WASHINGTON — President Obama signed a presidential memorandum Friday that the White House said will modernize the Federal infrastructure permitting process, cutting timelines in half for major projects.
The memorandum expands on a presidential order issued March 22 that aims to create a more efficient permitting process by increasing coordination between federal agencies and state, local, and tribal governments.
Administrative “red tape” has been the bane of transportation industry professionals for years, with some telling Congress during last year’s transportation bill debate that the long times for permit approval and environmental review could kill a project in its early stages.
“Reliable, safe, and resilient infrastructure is the backbone of an economy built to last,” the memorandum reads. “Investing in our nation’s infrastructure serves as an engine for job creation and economic growth, while bringing immediate and long-term economic benefits to communities across the country.”
The memorandum applies to many types of commonly bond-funded infrastructure including: surface transportation, such as roadways, bridges, railroads, and transit; aviation; ports and related infrastructure, including navigational channels; water resources projects; renewable energy generation; conventional energy production in high-demand areas; electricity transmission; broadband; pipelines; and storm water infrastructure.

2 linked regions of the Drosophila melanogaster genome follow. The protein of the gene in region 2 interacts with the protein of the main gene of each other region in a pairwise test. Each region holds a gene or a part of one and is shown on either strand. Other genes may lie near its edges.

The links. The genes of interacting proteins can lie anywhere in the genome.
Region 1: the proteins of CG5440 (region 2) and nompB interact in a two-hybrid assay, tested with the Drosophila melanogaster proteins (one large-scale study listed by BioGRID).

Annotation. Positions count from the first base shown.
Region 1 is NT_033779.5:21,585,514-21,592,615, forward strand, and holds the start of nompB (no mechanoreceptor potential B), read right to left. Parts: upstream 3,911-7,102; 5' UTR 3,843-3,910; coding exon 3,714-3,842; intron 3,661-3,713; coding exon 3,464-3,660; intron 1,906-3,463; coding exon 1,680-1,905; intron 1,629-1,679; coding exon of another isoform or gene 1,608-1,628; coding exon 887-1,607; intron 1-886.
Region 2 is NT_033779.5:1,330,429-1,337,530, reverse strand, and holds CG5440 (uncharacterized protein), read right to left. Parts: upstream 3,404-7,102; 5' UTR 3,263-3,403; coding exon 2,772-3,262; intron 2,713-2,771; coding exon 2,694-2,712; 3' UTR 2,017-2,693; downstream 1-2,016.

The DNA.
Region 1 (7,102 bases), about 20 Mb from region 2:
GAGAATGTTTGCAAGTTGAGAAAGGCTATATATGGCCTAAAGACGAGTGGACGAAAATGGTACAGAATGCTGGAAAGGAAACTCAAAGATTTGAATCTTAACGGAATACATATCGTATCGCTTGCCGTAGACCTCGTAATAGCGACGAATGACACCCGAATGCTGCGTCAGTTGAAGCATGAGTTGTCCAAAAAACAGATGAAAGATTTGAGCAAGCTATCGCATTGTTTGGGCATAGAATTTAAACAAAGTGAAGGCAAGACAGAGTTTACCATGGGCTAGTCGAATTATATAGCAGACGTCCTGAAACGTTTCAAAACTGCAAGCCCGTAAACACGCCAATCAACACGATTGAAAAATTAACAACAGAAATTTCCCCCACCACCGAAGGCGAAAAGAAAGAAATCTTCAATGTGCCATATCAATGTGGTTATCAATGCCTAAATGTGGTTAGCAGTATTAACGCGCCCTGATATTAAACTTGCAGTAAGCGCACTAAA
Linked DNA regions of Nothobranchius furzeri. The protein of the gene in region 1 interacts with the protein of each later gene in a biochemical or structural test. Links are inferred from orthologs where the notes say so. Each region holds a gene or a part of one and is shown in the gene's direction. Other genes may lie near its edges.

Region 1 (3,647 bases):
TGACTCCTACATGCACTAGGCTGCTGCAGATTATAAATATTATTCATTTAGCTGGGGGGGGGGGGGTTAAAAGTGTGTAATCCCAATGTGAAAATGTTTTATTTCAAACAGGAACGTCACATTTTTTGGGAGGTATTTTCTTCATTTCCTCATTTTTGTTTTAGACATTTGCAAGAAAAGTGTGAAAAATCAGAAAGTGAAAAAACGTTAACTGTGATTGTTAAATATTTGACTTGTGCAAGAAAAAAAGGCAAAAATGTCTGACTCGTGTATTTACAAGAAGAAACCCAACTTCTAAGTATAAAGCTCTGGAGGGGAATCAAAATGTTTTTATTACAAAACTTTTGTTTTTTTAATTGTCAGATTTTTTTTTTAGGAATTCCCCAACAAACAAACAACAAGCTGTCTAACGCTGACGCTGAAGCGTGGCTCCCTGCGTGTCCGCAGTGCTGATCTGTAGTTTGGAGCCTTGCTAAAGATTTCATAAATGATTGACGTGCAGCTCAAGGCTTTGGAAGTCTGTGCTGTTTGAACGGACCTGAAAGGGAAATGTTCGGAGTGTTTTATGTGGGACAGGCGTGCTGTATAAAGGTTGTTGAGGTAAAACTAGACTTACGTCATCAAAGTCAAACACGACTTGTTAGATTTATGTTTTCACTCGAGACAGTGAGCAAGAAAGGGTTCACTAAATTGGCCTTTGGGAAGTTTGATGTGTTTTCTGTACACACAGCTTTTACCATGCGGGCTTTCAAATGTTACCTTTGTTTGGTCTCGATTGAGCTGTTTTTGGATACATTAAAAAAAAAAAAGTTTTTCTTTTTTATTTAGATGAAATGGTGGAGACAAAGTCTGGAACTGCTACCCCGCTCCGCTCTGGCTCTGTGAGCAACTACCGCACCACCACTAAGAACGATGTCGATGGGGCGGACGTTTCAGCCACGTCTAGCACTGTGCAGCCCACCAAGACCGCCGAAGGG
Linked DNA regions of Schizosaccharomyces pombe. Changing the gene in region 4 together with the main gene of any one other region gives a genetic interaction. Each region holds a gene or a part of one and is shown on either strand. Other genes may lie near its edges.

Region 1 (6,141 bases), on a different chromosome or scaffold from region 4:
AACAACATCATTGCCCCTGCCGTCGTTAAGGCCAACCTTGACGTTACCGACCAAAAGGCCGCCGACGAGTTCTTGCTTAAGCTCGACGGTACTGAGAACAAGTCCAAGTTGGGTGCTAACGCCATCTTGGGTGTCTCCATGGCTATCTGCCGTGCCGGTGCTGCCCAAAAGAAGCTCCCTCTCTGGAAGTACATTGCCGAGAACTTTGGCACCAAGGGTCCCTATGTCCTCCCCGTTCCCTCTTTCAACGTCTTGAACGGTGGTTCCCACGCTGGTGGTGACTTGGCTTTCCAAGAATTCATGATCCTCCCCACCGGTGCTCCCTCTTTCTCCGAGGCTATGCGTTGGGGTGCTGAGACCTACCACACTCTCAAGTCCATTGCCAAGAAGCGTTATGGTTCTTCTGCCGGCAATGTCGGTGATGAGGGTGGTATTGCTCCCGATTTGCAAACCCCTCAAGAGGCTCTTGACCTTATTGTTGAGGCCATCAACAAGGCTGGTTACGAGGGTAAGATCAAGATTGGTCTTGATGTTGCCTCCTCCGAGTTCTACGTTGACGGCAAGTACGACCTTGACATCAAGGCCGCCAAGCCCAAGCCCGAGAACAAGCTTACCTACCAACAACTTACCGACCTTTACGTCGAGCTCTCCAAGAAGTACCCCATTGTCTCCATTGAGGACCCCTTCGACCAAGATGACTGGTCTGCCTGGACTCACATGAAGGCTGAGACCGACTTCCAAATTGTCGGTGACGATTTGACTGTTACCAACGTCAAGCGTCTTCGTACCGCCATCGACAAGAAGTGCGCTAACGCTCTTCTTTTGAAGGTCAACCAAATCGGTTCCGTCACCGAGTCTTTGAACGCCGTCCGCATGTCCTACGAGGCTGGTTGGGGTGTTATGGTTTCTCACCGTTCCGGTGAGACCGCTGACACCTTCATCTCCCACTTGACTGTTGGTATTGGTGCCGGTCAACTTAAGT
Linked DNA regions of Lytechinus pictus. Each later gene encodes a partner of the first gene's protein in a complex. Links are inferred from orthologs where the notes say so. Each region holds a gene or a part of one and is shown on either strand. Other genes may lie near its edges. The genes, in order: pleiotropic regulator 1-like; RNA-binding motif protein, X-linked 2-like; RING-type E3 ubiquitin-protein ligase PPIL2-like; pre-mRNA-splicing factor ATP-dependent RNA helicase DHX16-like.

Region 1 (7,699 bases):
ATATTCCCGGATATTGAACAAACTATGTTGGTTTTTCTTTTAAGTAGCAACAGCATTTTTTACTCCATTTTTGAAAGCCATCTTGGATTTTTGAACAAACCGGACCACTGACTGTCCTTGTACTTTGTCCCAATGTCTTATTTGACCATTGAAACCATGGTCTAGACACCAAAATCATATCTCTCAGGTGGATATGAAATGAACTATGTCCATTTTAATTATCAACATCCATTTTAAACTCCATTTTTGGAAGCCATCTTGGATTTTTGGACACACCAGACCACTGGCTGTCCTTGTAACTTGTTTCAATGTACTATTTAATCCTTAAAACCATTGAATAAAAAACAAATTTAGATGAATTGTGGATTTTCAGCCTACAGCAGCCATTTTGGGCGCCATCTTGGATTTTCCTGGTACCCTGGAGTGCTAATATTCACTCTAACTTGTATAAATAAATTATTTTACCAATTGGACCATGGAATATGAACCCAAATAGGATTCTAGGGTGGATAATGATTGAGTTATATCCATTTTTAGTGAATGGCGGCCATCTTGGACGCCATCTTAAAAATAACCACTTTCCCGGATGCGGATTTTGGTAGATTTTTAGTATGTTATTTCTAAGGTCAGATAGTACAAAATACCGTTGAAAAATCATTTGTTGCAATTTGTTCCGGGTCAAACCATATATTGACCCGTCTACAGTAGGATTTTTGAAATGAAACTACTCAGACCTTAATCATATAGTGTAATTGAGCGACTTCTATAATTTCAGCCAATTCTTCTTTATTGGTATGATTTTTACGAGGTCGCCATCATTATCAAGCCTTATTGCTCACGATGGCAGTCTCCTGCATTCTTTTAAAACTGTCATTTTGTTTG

“We also recently expedited Federal approval for the Tappan Zee Bridge replacement project in New York,” the White House said. “By speeding up the approval process, Federal agencies trimmed up to three years off the timeline for this multi-billion dollar project.”
The White House also released the administration’s first annual report to the president and an infrastructure permitting dashboard, which is a tool that allows the public to review the federal permitting process.